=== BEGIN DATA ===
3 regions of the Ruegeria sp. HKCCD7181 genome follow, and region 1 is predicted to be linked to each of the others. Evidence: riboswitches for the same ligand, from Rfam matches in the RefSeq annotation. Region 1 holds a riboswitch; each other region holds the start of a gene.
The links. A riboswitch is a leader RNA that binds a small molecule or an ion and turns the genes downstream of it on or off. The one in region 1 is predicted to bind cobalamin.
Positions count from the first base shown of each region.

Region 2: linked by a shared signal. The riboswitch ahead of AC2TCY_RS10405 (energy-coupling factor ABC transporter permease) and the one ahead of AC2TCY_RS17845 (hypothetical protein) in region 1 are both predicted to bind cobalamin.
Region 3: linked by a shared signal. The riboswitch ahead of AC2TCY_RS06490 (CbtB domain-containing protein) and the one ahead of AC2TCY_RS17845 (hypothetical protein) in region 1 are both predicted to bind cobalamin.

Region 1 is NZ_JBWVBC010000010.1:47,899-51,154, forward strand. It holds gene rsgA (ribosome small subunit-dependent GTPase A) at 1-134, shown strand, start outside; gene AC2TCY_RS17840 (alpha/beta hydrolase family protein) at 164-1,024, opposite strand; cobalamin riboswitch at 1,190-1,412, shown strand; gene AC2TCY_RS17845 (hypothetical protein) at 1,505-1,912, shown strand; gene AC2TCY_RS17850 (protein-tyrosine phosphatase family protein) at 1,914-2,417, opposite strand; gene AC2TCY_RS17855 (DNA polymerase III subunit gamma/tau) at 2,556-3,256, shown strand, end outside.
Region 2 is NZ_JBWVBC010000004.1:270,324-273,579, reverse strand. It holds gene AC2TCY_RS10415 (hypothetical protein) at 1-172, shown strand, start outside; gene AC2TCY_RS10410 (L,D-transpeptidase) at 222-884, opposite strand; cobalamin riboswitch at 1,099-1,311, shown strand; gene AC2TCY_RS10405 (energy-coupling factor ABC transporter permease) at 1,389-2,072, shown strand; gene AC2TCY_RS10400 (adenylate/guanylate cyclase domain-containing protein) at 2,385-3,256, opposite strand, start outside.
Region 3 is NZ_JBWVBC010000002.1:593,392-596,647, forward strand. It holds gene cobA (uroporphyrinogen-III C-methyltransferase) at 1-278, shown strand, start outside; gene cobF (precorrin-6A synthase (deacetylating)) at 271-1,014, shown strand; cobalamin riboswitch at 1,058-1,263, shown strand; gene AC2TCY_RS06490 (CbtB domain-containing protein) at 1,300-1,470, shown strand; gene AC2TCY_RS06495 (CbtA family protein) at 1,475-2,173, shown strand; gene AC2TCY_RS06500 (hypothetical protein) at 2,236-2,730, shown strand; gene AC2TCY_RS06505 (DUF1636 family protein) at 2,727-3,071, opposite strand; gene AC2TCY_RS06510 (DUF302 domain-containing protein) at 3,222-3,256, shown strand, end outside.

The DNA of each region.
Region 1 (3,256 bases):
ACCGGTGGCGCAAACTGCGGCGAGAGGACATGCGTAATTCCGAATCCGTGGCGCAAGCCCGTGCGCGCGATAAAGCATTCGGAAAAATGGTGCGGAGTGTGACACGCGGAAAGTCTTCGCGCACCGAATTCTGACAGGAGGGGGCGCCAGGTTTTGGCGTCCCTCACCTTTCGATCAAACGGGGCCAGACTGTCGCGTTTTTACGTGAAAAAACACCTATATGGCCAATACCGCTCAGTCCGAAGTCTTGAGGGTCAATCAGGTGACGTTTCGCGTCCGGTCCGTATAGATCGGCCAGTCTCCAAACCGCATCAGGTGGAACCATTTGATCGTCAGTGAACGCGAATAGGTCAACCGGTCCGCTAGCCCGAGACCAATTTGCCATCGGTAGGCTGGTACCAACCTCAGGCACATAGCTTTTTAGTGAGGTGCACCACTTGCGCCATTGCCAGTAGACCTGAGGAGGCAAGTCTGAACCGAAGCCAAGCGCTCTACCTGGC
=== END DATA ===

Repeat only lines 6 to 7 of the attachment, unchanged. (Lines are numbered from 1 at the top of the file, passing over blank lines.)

Region 1 is NZ_JBWVBC010000010.1:47,899-51,154, forward strand. It holds gene rsgA (ribosome small subunit-dependent GTPase A) at 1-134, shown strand, start outside; gene AC2TCY_RS17840 (alpha/beta hydrolase family protein) at 164-1,024, opposite strand; cobalamin riboswitch at 1,190-1,412, shown strand; gene AC2TCY_RS17845 (hypothetical protein) at 1,505-1,912, shown strand; gene AC2TCY_RS17850 (protein-tyrosine phosphatase family protein) at 1,914-2,417, opposite strand; gene AC2TCY_RS17855 (DNA polymerase III subunit gamma/tau) at 2,556-3,256, shown strand, end outside.
Region 2 is NZ_JBWVBC010000004.1:270,324-273,579, reverse strand. It holds gene AC2TCY_RS10415 (hypothetical protein) at 1-172, shown strand, start outside; gene AC2TCY_RS10410 (L,D-transpeptidase) at 222-884, opposite strand; cobalamin riboswitch at 1,099-1,311, shown strand; gene AC2TCY_RS10405 (energy-coupling factor ABC transporter permease) at 1,389-2,072, shown strand; gene AC2TCY_RS10400 (adenylate/guanylate cyclase domain-containing protein) at 2,385-3,256, opposite strand, start outside.